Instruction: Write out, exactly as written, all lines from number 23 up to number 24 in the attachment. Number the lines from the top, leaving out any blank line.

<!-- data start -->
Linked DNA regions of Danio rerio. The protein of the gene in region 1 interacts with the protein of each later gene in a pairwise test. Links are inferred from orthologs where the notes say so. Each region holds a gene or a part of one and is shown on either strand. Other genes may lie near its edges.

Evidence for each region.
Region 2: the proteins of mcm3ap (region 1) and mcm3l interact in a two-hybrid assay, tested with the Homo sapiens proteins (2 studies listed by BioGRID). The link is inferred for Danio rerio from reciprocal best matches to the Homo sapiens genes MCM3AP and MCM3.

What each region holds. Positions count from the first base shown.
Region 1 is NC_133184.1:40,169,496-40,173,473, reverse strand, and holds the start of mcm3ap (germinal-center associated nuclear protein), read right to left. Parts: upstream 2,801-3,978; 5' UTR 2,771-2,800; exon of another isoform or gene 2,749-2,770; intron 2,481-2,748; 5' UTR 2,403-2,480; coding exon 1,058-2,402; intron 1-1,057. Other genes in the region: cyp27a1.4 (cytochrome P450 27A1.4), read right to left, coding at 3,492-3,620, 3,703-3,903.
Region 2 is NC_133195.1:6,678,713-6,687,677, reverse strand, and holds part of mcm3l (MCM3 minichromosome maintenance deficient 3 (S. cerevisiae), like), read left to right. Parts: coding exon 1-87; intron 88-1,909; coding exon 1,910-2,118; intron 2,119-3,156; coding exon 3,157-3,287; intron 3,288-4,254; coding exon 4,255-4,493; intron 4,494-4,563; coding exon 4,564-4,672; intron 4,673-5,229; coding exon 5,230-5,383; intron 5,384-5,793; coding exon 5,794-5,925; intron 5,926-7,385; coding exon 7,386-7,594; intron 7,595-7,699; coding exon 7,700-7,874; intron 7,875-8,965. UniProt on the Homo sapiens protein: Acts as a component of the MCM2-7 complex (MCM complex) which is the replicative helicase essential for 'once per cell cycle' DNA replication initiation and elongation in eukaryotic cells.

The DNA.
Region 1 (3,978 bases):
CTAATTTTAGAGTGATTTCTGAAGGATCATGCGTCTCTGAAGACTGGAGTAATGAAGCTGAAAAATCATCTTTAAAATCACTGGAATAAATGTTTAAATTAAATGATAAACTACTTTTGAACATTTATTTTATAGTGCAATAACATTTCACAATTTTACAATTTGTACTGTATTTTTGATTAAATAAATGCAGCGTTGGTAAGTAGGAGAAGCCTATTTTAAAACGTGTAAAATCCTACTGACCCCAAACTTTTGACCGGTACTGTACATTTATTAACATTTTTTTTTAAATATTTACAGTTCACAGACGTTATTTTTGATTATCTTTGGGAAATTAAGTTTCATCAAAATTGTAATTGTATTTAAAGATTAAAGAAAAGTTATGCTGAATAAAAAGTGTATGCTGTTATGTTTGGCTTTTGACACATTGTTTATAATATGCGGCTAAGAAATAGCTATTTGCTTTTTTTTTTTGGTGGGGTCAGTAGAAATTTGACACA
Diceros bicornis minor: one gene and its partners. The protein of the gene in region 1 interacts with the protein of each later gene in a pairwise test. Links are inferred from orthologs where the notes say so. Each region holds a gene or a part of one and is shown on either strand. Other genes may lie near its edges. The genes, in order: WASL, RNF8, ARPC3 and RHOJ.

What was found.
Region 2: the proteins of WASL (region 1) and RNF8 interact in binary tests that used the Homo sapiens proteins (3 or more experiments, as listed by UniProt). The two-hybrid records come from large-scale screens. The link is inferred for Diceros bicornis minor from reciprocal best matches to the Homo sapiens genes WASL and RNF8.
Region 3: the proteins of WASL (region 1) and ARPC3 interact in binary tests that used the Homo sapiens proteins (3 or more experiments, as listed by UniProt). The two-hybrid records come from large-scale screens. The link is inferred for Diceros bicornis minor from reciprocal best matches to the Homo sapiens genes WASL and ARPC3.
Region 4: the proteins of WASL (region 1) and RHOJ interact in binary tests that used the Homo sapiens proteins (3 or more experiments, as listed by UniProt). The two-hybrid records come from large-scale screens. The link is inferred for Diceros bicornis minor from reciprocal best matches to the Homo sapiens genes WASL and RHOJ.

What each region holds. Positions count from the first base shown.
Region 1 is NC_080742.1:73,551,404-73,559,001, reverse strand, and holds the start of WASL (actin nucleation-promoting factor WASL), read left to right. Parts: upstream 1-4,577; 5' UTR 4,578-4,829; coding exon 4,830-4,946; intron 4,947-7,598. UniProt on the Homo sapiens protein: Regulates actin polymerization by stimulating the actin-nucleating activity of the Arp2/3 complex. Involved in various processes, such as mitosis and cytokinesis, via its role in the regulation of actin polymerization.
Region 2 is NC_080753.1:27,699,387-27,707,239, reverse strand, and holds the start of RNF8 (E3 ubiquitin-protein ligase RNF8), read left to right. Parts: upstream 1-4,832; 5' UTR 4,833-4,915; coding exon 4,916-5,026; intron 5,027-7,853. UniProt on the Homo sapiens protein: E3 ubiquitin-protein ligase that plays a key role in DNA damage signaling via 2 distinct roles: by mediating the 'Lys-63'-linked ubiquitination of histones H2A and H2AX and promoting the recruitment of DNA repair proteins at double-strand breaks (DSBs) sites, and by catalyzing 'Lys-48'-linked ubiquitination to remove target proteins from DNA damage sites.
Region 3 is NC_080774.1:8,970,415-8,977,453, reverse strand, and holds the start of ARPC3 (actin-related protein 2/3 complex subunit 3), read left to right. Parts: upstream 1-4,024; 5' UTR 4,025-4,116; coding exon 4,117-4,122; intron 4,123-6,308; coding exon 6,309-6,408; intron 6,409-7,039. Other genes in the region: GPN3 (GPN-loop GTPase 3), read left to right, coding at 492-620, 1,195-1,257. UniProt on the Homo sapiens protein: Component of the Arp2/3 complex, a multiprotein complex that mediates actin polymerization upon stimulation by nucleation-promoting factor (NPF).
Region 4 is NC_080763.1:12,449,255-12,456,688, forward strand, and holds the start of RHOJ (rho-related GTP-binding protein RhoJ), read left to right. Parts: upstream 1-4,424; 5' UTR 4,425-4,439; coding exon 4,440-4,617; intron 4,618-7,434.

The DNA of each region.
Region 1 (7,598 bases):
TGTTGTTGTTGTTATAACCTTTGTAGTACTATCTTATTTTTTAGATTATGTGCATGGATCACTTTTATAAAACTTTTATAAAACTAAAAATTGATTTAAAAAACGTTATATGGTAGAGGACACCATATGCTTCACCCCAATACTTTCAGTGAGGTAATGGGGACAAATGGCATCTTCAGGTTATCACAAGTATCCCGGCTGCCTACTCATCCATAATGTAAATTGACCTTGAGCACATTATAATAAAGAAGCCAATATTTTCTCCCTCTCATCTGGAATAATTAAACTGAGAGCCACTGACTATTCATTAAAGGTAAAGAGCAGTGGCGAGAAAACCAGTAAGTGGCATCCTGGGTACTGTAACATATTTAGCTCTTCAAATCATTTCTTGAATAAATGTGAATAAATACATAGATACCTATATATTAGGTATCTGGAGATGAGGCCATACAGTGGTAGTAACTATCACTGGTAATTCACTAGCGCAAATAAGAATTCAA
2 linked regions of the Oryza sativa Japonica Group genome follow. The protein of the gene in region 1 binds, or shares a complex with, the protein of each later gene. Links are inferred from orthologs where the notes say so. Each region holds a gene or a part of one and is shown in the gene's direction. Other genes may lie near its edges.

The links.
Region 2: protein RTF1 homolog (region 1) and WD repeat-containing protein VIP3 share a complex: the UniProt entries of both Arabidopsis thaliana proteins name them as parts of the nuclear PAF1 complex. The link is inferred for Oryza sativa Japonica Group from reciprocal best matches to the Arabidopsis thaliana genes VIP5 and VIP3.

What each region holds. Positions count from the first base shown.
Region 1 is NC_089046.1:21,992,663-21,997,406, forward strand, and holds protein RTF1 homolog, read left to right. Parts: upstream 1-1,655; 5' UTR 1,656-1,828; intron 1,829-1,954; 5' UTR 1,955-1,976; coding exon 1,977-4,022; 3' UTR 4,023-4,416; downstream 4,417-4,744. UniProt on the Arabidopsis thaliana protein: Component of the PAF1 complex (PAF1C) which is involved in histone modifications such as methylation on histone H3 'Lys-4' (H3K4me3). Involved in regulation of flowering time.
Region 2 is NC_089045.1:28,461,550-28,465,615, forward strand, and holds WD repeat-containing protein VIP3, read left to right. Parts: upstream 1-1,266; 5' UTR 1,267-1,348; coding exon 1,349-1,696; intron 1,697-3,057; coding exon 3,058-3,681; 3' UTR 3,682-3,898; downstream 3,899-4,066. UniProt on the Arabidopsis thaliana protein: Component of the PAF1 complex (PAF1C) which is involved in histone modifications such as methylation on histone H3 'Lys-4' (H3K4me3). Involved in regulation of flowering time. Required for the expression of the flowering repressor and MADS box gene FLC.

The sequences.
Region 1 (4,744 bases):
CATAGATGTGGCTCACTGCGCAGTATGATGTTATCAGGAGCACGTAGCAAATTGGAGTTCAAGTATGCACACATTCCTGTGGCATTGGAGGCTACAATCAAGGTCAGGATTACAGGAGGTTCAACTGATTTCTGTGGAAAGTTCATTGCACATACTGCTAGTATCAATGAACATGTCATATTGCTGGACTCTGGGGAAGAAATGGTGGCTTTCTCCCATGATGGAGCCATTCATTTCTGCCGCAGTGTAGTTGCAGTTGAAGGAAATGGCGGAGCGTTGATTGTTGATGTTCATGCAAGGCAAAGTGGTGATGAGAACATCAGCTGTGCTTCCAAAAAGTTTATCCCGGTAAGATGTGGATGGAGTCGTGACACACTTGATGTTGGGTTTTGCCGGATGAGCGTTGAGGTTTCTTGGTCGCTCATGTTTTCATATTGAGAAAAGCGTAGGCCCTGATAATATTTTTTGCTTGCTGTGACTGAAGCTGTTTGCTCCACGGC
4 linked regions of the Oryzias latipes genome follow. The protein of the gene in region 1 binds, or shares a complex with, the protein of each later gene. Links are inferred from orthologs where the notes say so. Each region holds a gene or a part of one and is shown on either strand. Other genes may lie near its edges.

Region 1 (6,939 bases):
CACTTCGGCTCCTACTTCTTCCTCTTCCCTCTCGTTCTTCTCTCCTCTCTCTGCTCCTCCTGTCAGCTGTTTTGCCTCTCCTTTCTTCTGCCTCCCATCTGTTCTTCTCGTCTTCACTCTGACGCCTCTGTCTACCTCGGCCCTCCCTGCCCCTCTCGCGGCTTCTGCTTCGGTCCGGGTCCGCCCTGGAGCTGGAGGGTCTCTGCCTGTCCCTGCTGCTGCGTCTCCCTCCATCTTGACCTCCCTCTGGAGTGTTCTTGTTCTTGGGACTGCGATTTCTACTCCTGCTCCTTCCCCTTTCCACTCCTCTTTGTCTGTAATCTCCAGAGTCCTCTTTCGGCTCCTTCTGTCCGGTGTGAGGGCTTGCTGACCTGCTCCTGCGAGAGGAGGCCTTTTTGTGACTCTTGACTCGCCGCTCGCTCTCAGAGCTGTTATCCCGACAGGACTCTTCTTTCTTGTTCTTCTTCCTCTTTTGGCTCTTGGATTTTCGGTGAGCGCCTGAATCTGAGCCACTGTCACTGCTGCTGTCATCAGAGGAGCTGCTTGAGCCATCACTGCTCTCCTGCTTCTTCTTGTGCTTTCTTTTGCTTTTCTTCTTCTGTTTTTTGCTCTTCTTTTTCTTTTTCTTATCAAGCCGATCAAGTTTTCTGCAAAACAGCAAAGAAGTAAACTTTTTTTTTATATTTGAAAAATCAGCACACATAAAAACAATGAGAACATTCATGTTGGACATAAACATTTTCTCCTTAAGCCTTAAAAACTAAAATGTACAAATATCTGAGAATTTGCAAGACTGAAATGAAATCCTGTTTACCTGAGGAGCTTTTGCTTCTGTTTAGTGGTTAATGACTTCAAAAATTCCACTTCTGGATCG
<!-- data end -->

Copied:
2 linked regions of the Oryza sativa Japonica Group genome follow. The protein of the gene in region 1 binds, or shares a complex with, the protein of each later gene. Links are inferred from orthologs where the notes say so. Each region holds a gene or a part of one and is shown in the gene's direction. Other genes may lie near its edges.

The links.